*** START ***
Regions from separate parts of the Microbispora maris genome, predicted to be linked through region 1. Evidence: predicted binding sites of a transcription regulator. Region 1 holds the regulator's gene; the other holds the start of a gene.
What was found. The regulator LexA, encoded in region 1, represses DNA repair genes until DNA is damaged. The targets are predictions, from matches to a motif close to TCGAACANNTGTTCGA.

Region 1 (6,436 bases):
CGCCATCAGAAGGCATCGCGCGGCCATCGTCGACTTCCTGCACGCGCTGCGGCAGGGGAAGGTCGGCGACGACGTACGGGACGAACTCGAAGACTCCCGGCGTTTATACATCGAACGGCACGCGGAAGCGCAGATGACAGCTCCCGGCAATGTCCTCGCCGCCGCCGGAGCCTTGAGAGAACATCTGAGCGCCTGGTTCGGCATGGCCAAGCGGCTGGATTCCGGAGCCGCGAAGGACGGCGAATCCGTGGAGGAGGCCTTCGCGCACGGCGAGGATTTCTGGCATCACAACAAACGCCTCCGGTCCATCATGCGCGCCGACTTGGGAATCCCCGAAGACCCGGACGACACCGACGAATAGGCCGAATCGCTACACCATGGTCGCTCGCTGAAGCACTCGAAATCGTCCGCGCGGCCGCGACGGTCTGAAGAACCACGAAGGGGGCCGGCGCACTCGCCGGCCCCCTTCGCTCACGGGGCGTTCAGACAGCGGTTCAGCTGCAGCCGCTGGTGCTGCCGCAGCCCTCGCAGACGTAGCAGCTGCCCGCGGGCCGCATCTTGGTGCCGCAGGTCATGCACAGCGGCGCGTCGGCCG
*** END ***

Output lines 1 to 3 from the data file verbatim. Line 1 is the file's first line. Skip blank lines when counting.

Regions from separate parts of the Microbispora maris genome, predicted to be linked through region 1. Evidence: predicted binding sites of a transcription regulator. Region 1 holds the regulator's gene; the other holds the start of a gene.
What was found. The regulator LexA, encoded in region 1, represses DNA repair genes until DNA is damaged. The targets are predictions, from matches to a motif close to TCGAACANNTGTTCGA.

Region 1 (6,436 bases):